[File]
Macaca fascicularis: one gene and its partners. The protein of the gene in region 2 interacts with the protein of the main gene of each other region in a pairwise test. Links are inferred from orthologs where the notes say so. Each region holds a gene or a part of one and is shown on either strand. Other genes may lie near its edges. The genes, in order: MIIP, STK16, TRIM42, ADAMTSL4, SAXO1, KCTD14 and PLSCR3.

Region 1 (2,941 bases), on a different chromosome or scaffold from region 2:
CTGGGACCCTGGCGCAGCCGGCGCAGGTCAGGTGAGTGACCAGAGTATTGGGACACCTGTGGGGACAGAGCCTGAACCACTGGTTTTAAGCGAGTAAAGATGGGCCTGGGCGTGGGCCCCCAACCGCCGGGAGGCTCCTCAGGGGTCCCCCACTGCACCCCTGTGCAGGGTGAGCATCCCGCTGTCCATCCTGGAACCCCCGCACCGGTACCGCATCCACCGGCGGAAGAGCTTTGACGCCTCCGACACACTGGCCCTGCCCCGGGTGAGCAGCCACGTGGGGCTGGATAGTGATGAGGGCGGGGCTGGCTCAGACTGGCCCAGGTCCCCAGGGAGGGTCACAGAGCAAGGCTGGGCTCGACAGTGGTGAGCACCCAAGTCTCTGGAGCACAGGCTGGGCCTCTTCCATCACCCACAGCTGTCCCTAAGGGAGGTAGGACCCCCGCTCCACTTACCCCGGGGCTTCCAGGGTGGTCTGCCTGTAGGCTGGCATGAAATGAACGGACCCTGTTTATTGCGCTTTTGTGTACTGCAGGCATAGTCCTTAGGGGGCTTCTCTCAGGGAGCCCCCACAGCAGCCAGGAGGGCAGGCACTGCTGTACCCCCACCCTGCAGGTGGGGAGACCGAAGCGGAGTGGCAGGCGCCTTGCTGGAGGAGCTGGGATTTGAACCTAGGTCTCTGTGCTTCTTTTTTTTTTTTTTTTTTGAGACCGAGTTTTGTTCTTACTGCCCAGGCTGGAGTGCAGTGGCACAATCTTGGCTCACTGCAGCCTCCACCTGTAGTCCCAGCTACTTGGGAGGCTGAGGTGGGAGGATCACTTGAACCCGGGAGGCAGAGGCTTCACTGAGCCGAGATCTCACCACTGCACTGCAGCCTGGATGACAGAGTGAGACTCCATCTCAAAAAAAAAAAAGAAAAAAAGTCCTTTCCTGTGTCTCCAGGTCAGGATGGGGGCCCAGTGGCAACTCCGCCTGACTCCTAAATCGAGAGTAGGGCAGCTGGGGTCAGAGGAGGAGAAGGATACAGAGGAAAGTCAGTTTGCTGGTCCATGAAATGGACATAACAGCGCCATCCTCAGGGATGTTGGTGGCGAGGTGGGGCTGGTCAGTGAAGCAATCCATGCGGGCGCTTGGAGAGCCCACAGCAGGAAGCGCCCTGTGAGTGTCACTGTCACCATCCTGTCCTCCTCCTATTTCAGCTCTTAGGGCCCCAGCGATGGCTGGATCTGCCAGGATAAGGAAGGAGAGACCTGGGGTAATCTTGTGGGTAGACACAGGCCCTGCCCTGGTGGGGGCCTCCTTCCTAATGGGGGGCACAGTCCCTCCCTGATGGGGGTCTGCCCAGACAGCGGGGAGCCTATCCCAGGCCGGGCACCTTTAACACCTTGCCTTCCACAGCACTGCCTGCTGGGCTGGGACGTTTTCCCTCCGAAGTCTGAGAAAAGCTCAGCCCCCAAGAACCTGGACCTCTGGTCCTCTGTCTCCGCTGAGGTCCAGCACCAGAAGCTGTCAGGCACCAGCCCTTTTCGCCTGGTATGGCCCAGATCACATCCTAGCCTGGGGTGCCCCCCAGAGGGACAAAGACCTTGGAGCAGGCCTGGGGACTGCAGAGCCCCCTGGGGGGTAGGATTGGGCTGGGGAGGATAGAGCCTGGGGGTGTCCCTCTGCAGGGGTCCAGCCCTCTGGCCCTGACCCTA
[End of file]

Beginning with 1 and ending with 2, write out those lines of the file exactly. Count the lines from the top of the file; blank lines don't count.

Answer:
Macaca fascicularis: one gene and its partners. The protein of the gene in region 2 interacts with the protein of the main gene of each other region in a pairwise test. Links are inferred from orthologs where the notes say so. Each region holds a gene or a part of one and is shown on either strand. Other genes may lie near its edges. The genes, in order: MIIP, STK16, TRIM42, ADAMTSL4, SAXO1, KCTD14 and PLSCR3.

Region 1 (2,941 bases), on a different chromosome or scaffold from region 2: